“Drink heavily with locals whenever possible.” —- Anthony Boudrain
After playing Parisien 24/7, Mike was in need of a some good ol’ American football, so he scouted out the Pomme d’Eve, right around the corner, a bar that televises the NFL. Last Sunday, we headed down a long flight of stairs into this dark cellar bar and watched NFL Red Zone, a European broadcast that jumps around the league to show game coverage. Just the sound of American sportscasters was music to Mike’s ears, and the chili was fantastic. So, yesterday, Game Day, we returned.
This time we sat at the bar and watched the flat screen instead of sittingt a table in front of the projection screen, so we could shoot the breeze with George, the owner from South Africa, and Sylvan, a regular from Caen who loves the Buffalo Bills. Along with a lot of guy football talk, Mike began to ask questions about the bar itself.
The Pomme d’Eve isn’t just any old basement bar, we found out. Now underground, this space under gothic arches and columns was street level in the 1200’s, and was part of a monastery that surrounded the church of Ste. Genevieve-du-Mond. Below is another cellar that George uses for storage. According to George, the lower level goes back to Roman times, the 10th century.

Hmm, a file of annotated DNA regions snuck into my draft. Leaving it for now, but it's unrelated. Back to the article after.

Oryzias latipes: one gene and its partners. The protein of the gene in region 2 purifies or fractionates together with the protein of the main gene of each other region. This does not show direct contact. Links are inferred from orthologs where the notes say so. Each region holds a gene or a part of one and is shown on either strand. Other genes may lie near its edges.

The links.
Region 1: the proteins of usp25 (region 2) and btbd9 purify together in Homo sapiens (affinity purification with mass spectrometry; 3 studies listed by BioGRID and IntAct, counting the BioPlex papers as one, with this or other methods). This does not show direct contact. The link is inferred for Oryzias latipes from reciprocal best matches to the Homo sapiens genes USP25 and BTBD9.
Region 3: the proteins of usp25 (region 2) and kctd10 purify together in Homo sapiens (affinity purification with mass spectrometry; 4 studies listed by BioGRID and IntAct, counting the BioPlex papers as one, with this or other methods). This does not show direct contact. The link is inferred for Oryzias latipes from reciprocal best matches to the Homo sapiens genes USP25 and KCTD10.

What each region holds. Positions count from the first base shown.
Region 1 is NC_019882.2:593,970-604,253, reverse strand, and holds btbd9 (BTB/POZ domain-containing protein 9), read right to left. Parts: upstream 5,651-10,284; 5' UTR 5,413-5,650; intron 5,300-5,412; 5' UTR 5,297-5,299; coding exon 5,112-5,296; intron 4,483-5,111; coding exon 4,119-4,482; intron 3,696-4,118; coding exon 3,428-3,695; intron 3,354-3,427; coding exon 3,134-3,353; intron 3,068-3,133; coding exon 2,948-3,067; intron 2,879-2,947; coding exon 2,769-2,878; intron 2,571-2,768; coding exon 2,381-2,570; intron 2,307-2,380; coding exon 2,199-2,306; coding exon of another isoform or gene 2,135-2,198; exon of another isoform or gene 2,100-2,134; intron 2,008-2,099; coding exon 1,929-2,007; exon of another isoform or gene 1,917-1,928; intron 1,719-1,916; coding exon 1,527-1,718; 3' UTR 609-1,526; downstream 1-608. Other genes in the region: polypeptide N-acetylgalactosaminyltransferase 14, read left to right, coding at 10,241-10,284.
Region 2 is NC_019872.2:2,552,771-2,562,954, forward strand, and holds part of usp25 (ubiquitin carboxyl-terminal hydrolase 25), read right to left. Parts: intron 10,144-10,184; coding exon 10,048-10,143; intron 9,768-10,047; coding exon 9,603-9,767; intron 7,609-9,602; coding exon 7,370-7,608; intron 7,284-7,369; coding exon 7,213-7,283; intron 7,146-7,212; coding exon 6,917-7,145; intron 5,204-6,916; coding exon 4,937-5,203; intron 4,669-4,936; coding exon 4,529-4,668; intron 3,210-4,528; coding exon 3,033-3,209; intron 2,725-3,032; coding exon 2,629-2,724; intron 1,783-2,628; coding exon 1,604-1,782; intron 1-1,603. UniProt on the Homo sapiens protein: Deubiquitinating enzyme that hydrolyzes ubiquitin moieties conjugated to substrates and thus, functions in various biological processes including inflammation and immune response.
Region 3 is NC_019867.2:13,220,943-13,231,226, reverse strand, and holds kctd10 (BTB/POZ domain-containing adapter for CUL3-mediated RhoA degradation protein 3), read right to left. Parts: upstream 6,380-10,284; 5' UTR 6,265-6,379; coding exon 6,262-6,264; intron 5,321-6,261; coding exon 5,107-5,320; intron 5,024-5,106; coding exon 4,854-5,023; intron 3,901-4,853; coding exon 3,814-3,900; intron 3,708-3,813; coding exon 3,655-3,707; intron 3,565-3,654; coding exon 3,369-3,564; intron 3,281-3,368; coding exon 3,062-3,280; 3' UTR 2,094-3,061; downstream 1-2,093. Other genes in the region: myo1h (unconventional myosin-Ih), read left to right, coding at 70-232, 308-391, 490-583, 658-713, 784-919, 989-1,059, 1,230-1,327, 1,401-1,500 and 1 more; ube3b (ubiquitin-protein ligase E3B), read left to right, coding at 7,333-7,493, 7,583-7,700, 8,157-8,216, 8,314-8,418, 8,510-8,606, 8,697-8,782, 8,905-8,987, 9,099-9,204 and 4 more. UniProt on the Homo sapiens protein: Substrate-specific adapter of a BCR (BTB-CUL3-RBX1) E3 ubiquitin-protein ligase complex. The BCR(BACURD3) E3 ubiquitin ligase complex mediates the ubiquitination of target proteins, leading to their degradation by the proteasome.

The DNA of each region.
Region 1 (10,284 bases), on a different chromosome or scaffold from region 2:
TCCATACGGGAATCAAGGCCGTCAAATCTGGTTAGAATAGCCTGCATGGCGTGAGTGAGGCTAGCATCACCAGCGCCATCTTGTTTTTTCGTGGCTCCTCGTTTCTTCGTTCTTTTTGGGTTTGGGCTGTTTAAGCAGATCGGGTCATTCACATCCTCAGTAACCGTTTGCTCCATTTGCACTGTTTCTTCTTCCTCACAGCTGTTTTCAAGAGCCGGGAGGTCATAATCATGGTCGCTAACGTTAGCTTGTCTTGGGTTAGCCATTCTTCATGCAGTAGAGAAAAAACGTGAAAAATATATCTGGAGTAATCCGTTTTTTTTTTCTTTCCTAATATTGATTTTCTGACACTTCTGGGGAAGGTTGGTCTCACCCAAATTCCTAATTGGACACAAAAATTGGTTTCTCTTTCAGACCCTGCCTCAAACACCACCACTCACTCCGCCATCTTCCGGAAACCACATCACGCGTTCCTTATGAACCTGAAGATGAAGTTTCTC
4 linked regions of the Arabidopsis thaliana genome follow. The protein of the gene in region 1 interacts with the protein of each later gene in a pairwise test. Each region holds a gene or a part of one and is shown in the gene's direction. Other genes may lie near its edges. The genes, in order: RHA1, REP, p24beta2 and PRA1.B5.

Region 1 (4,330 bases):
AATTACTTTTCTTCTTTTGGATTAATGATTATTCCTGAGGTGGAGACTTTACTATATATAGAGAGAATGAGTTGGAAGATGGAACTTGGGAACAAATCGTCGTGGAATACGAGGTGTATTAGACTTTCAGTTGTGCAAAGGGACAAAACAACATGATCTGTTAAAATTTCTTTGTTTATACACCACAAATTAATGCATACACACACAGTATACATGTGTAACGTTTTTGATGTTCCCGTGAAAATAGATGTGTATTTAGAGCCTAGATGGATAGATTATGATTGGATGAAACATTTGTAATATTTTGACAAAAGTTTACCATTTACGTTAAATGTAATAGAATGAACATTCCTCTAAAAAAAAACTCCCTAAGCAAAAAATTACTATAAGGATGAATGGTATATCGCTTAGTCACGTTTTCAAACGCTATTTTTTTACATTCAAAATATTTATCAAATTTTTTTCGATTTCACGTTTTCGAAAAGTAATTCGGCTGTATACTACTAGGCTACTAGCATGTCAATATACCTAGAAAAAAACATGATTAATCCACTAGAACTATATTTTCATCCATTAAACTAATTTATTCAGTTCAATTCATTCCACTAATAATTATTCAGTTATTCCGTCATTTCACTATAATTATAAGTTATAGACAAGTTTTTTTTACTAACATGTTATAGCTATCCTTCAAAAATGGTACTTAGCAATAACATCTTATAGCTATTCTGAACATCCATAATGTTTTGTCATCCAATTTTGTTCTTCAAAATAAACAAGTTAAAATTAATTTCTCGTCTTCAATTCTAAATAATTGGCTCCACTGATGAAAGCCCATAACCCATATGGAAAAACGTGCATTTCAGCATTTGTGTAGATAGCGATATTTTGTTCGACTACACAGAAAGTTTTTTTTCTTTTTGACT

The monastery once surrounded the church where the Pantheon now sits. When the Pantheon was built in the 1700’s, the church was rebuilt nearby, and all the construction meant that street levels were raised. At one time, monks scuttled from their monastery to the church through a passageway, but that’s been walled in. Some say that the cellar was once a dungeon for prisoners during the Revolution, and even if that’s not true, it makes for a good story.
The structure of the Pomme d’Eve predates the Notre Dame Cathedral, and George chose the name Pomme d’Eve straight out of Victor Hugo’s “Notre Dame de Paris.” The tavern in the novel featuring Esmeralda and Quasimodo is the Pomme d’Eve.
The bar has been home to a couple of restaurants, but when George bought it, it was in disrepair. Getting it up to snuff wasn’t easy. Paris has strict preservation laws, and only Les Compagnons tradesmen can do any needed updates or repairs, and nothing can be affixed to the floors or walls. The bar has been going strong since 2000, and during the winter, it’s alive with jazz music most nights until 5 a.m. Even Jason Mraz has performed here.
So, we ate our chili, drank our beer, kept track of the NFL wins and losses around the U.S., all the while under the gothic arches of centuries ago. In Paris, there is no escaping history.